The Savoy Hotel occupies one of the best locations in Florence: mid-way between the Duomo and the piazza Vecchia, on the corner of the piazza della Repubblica. It is a handsome building, having been erected in 1893 in the Classicial style. Surrounded by shops of the très chic sort, within it is itself a temple of contemporary elegance. The Savoy is full of works of contemporary art, including paintings by Luca Pignatelli. But, as is the way with the hotels of Rocco Forte, its modernity is of the comfortable and welcoming kind. It can also boast a chef of prodigious talent. If you are thinking of visiting this most beautiful of cities, you will certainly not go wrong if you choose to stay at The Savoy.
The Hotel L’Orologio is a delightful place in which to stay, for it is very comfortable, immaculately maintained, offers pleasant and efficient service and enjoys a desirable location in one of the finest squares in Florence. But if you love your expensive wrist watches... then it is Heaven itself. The owner of the hotel is fascinated by such timepieces, and has an extensive horde of the best examples. His enthusiasm is reflected in the work of interior designer Marianna Gagliardi throughout the hotel – in photographs, paintings and numerous small details. Each floor of the building has as its theme one of three famous manufacturers – Rolex, Vacheron Constantin and Patek Philippe – and each room has above its door the name of one of the items in the owner’s collection. I noticed that even the door handles in the bar were in the form of the hands on a watch face. Truly, this establishment reflects its owner’s passion.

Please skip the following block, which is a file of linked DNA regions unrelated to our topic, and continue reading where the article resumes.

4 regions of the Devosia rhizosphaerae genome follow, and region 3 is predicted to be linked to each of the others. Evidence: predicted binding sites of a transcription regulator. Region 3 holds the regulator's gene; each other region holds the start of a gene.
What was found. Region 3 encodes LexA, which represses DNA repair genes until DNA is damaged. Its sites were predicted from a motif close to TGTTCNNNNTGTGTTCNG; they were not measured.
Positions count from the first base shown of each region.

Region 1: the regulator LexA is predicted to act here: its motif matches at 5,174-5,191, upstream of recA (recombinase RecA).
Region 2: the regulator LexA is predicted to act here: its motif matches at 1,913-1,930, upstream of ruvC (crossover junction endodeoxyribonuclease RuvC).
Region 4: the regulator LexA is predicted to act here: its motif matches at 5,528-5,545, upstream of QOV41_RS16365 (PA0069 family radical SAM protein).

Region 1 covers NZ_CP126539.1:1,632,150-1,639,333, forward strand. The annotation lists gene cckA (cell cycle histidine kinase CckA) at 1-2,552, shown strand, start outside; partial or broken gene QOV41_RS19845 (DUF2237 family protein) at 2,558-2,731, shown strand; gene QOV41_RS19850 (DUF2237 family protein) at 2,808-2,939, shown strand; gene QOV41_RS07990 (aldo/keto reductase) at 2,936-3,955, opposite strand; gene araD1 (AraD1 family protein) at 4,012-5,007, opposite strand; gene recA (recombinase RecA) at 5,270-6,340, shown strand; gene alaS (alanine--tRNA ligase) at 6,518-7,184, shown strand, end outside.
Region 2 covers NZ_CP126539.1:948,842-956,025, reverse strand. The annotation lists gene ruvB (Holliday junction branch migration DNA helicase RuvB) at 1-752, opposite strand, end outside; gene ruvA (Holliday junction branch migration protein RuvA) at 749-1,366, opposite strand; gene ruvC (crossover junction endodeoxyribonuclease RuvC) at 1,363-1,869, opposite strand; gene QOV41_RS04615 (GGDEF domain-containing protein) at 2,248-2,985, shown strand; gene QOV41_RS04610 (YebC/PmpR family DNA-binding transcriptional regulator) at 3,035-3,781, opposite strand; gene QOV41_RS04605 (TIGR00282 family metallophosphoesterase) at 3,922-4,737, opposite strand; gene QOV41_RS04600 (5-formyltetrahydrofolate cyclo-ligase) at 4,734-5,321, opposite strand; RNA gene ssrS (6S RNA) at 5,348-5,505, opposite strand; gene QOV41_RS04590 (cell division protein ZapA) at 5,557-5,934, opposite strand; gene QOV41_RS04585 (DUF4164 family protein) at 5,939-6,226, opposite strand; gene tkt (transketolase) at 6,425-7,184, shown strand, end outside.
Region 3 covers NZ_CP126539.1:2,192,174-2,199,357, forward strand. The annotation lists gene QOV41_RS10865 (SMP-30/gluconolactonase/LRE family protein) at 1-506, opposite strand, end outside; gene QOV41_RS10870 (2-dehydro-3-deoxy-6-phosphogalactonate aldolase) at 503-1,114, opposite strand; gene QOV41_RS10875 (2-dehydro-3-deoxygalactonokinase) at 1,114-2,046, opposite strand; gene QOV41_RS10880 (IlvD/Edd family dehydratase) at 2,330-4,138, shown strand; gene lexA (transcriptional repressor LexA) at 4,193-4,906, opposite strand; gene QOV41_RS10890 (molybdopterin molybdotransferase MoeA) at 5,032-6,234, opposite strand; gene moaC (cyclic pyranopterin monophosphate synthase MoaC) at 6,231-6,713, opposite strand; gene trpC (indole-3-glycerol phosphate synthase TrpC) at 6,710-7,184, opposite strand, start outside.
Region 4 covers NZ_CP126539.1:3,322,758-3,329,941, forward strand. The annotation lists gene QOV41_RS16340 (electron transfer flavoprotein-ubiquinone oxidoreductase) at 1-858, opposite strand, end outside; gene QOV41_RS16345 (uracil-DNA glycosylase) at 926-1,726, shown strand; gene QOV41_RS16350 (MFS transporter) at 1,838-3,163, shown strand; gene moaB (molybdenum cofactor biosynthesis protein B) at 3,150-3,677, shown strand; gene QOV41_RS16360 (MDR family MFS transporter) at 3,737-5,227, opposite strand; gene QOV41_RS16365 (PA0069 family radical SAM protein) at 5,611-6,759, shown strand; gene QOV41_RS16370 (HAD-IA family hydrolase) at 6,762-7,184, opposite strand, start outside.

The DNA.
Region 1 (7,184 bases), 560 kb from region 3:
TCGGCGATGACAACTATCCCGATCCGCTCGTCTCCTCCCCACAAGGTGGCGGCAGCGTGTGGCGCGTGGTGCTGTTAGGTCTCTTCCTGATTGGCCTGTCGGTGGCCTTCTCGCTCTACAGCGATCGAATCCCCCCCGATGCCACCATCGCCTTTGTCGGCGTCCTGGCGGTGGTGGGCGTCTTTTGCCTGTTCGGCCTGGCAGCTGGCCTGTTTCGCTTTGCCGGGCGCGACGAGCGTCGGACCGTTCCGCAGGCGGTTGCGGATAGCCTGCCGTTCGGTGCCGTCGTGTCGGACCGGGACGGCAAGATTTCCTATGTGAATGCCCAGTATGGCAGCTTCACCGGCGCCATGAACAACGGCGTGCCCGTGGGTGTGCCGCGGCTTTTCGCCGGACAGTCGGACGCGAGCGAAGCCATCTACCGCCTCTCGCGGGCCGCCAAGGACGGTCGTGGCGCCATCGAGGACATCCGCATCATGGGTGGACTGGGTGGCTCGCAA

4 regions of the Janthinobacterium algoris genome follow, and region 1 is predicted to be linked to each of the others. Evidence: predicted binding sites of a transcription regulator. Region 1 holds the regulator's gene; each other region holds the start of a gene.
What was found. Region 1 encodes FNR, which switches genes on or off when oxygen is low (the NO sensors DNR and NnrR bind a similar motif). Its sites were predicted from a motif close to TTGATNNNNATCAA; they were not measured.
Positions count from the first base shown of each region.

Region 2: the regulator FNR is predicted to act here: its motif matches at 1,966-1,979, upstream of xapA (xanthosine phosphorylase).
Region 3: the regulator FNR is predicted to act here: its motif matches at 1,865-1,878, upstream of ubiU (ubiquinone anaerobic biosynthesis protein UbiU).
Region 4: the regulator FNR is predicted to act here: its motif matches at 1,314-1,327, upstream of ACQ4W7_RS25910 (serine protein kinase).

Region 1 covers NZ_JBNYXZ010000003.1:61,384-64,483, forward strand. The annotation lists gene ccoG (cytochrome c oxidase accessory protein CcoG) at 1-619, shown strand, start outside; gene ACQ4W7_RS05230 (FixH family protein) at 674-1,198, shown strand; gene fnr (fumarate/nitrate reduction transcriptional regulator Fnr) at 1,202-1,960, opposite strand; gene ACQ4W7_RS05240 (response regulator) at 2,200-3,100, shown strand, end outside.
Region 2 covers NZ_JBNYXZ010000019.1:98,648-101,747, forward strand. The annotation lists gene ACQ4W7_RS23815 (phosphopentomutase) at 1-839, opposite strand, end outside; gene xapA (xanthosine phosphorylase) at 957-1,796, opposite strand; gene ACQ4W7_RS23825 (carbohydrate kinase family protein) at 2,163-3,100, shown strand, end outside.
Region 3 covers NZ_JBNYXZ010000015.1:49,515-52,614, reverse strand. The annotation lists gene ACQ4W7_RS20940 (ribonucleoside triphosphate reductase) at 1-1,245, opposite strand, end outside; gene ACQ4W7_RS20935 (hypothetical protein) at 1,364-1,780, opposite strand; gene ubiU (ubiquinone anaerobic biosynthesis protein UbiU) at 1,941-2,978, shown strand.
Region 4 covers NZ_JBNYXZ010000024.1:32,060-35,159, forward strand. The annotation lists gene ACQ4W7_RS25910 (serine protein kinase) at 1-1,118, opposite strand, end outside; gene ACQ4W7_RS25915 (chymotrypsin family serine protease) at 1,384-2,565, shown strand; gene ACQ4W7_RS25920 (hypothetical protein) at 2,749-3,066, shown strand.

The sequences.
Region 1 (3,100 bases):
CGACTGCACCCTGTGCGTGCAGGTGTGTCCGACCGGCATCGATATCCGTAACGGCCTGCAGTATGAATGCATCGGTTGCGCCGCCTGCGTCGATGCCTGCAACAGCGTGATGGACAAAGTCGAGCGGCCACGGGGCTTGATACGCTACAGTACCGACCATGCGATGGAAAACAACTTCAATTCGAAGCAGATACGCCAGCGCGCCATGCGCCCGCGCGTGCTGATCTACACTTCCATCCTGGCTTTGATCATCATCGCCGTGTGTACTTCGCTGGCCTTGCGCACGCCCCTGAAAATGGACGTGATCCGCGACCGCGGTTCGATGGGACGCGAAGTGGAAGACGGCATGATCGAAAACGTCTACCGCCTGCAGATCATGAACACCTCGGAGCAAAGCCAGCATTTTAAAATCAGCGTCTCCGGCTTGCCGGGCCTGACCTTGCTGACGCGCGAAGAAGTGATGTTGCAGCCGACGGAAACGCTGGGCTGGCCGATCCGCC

In an affluent part of Florence, on a hill overlooking the ancient city centre in the distance, stands a grand 19th Century villa, which has been wonderfully restored and turned into a luxury hotel. It was built in 1868 for Baron Gustave Oppenheim. At this house were entertained many of the great and good of the day, including the composer Peter Ilyich Tchaikovsky. The good Baron was evidently a man of eclectic tastes, and the sumptuous interiors of his mansion were created – without the sparing of expense – in various, contrasting styles. To walk through them now, in their newly pristine state, is a heady experience. The Moorish Hall – with its Oriental ceiling and fresco by Antonio Caremmi – houses an admired restaurant, Le Bistrot.
For reviews on the world's finest tailors and outfitters, please click here for Bown's Bespoke
See also Dining in France & American Farm to Table